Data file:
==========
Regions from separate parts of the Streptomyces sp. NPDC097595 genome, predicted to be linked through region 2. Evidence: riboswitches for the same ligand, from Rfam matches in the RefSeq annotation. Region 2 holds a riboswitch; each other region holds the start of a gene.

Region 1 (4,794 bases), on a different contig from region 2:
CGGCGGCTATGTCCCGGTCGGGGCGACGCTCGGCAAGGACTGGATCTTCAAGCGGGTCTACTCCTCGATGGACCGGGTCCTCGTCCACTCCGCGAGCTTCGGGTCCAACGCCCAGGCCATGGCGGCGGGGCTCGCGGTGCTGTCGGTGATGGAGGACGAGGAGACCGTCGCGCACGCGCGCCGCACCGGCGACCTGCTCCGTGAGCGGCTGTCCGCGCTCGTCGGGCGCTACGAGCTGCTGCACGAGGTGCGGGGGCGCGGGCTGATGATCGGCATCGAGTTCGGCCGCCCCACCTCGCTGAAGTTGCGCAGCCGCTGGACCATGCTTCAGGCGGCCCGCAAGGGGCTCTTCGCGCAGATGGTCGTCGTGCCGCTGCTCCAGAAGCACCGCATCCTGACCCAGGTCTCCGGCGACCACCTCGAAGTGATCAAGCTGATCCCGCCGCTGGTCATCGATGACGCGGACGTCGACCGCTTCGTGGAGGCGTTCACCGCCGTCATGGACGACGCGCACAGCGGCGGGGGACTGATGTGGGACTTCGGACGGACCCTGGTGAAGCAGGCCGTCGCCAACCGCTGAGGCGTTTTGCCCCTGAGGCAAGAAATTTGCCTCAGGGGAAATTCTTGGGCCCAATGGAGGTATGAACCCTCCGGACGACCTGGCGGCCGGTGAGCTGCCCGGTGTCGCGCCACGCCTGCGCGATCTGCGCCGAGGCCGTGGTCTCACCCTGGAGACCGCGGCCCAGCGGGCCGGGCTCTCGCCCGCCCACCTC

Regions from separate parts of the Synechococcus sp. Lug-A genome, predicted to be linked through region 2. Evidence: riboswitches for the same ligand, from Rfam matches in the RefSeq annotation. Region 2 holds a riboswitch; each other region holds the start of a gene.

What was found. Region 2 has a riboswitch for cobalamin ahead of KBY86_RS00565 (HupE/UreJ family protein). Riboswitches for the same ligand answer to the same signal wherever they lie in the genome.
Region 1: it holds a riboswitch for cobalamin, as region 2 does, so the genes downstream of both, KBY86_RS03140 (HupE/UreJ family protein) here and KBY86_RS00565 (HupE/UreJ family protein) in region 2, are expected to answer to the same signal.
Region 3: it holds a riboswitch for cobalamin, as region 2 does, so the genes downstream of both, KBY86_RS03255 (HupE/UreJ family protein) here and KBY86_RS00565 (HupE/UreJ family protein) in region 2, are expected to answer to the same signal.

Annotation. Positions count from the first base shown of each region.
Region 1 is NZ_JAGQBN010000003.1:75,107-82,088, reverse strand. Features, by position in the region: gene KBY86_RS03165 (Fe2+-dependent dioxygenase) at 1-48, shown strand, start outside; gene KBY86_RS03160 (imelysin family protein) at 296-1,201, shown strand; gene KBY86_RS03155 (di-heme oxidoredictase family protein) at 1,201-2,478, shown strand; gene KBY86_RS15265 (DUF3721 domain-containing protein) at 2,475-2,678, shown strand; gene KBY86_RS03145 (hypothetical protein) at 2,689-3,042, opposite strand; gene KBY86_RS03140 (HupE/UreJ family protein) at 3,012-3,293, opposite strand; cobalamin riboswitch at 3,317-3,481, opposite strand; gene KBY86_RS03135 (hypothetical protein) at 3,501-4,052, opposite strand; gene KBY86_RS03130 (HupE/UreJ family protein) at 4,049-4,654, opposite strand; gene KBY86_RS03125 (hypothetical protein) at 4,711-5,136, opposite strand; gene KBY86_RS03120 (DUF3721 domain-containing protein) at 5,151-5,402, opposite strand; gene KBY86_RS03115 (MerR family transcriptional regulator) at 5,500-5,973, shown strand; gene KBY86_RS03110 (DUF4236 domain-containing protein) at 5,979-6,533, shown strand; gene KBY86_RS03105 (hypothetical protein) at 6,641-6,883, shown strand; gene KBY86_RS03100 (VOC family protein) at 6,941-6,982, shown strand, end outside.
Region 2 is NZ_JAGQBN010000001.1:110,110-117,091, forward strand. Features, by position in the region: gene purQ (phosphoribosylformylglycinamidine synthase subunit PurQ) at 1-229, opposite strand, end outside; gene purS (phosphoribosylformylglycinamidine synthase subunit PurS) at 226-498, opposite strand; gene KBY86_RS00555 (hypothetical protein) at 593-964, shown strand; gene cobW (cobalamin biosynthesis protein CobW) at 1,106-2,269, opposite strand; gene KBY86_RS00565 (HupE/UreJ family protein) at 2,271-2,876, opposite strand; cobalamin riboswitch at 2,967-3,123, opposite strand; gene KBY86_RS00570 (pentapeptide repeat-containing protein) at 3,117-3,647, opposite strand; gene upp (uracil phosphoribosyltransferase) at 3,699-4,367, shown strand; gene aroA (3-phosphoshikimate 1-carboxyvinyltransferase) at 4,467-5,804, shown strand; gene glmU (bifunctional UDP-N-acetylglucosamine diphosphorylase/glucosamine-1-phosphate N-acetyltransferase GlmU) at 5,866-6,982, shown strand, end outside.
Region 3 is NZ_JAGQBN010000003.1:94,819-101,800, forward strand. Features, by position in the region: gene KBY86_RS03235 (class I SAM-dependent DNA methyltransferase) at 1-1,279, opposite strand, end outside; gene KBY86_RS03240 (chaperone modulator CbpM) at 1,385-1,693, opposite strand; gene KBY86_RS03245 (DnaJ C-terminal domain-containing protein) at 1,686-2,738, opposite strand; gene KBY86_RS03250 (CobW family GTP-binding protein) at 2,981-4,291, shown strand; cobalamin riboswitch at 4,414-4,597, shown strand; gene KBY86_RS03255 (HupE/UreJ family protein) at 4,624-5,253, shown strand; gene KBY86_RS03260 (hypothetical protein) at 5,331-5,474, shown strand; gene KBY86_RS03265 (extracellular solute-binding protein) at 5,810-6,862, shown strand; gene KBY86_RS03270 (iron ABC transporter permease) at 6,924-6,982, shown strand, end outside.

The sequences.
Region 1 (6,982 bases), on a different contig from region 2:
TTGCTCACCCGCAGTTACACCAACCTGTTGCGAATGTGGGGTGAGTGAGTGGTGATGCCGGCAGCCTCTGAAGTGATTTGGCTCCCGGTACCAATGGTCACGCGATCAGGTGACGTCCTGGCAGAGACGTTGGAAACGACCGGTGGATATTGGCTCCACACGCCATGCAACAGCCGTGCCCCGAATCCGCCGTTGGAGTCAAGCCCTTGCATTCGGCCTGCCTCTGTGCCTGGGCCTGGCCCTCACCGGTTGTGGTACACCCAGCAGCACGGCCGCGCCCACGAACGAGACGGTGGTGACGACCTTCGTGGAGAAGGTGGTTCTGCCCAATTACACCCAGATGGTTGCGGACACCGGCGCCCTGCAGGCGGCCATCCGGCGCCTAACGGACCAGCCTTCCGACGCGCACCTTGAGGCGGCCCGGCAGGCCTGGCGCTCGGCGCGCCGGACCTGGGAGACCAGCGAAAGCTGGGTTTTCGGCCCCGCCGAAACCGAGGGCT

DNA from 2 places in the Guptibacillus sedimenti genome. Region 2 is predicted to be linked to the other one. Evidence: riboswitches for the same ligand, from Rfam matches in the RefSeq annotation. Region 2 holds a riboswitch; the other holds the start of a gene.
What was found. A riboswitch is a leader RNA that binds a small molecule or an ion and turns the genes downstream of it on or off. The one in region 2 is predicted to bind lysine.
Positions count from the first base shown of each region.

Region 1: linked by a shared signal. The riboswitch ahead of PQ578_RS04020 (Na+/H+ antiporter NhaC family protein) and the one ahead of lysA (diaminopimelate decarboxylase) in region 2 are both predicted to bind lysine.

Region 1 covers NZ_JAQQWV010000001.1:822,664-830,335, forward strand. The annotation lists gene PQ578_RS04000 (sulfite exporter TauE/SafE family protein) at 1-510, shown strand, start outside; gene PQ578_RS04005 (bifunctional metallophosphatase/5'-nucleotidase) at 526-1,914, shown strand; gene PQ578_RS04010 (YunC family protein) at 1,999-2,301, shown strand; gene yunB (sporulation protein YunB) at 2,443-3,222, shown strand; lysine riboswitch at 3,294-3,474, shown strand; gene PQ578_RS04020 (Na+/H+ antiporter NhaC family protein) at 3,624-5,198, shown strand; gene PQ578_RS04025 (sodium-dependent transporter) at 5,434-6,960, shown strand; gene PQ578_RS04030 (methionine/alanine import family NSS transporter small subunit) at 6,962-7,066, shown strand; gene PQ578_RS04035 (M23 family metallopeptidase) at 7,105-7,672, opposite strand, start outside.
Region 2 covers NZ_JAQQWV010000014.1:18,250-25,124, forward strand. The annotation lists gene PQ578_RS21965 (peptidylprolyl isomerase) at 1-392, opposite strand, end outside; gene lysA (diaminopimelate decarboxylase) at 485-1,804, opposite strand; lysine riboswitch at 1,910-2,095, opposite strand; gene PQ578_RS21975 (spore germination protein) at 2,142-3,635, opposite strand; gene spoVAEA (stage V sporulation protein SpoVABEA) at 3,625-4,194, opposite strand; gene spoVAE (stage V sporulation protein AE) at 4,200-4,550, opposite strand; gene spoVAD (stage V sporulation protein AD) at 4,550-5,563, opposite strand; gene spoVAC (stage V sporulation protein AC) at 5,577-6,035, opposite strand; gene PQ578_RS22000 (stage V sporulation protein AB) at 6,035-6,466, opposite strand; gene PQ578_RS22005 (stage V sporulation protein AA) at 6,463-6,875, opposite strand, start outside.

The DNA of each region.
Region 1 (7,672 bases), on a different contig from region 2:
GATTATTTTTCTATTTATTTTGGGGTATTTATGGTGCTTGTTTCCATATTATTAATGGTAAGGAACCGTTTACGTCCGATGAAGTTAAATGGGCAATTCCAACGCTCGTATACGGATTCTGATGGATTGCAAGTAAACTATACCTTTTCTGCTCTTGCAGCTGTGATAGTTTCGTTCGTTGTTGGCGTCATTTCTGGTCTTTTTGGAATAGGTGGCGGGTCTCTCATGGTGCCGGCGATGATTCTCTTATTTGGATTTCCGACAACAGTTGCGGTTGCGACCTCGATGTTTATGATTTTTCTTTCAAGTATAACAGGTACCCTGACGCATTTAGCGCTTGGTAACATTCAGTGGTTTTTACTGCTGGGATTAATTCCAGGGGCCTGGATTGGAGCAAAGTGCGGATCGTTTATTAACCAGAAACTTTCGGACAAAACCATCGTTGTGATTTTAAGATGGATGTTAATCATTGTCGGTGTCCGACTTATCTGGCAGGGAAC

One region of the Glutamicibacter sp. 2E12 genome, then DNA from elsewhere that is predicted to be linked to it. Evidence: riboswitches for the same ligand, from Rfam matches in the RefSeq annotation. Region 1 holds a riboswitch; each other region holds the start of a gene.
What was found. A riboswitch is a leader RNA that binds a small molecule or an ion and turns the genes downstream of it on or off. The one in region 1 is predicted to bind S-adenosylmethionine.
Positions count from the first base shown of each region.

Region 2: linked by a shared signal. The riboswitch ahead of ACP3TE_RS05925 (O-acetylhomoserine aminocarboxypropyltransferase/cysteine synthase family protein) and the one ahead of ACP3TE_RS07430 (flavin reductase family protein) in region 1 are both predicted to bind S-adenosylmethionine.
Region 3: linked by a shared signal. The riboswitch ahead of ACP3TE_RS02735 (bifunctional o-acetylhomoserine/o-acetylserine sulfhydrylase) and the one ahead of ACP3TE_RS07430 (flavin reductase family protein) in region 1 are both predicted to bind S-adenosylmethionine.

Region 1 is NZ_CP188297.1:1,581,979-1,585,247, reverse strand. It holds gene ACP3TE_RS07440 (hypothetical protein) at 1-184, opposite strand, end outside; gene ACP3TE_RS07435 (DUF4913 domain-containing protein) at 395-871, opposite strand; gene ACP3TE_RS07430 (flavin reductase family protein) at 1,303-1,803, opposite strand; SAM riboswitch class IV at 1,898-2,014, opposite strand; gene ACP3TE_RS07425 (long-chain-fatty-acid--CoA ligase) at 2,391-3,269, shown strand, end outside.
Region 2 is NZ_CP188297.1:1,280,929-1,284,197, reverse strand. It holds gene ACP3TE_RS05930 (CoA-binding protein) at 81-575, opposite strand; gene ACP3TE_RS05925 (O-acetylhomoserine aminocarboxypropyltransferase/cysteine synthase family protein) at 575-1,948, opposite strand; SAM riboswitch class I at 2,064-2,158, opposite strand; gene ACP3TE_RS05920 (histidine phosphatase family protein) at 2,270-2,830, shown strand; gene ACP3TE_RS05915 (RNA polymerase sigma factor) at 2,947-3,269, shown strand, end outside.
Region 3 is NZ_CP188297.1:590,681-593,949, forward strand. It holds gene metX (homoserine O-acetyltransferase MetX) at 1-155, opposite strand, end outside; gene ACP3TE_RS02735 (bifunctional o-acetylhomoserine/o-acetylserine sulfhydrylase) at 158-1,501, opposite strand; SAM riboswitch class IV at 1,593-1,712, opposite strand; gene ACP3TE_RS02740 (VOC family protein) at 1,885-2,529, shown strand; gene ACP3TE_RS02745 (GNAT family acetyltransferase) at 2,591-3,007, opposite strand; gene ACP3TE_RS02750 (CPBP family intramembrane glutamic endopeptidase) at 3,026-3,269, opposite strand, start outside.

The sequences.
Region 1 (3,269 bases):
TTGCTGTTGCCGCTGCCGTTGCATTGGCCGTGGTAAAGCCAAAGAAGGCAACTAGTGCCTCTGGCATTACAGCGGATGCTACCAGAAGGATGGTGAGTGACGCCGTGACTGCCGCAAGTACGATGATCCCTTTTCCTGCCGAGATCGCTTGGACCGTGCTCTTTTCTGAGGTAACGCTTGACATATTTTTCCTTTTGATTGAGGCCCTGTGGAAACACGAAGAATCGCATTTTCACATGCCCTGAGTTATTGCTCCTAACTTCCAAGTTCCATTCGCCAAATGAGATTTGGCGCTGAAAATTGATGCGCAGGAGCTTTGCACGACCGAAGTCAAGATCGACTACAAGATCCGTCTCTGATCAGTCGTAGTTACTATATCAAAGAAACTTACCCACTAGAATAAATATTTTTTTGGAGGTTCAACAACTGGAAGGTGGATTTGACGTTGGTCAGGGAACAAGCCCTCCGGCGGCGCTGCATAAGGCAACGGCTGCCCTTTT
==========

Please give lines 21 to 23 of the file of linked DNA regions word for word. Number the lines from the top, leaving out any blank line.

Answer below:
The DNA of each region.
Region 1 (7,672 bases), on a different contig from region 2:
GATTATTTTTCTATTTATTTTGGGGTATTTATGGTGCTTGTTTCCATATTATTAATGGTAAGGAACCGTTTACGTCCGATGAAGTTAAATGGGCAATTCCAACGCTCGTATACGGATTCTGATGGATTGCAAGTAAACTATACCTTTTCTGCTCTTGCAGCTGTGATAGTTTCGTTCGTTGTTGGCGTCATTTCTGGTCTTTTTGGAATAGGTGGCGGGTCTCTCATGGTGCCGGCGATGATTCTCTTATTTGGATTTCCGACAACAGTTGCGGTTGCGACCTCGATGTTTATGATTTTTCTTTCAAGTATAACAGGTACCCTGACGCATTTAGCGCTTGGTAACATTCAGTGGTTTTTACTGCTGGGATTAATTCCAGGGGCCTGGATTGGAGCAAAGTGCGGATCGTTTATTAACCAGAAACTTTCGGACAAAACCATCGTTGTGATTTTAAGATGGATGTTAATCATTGTCGGTGTCCGACTTATCTGGCAGGGAAC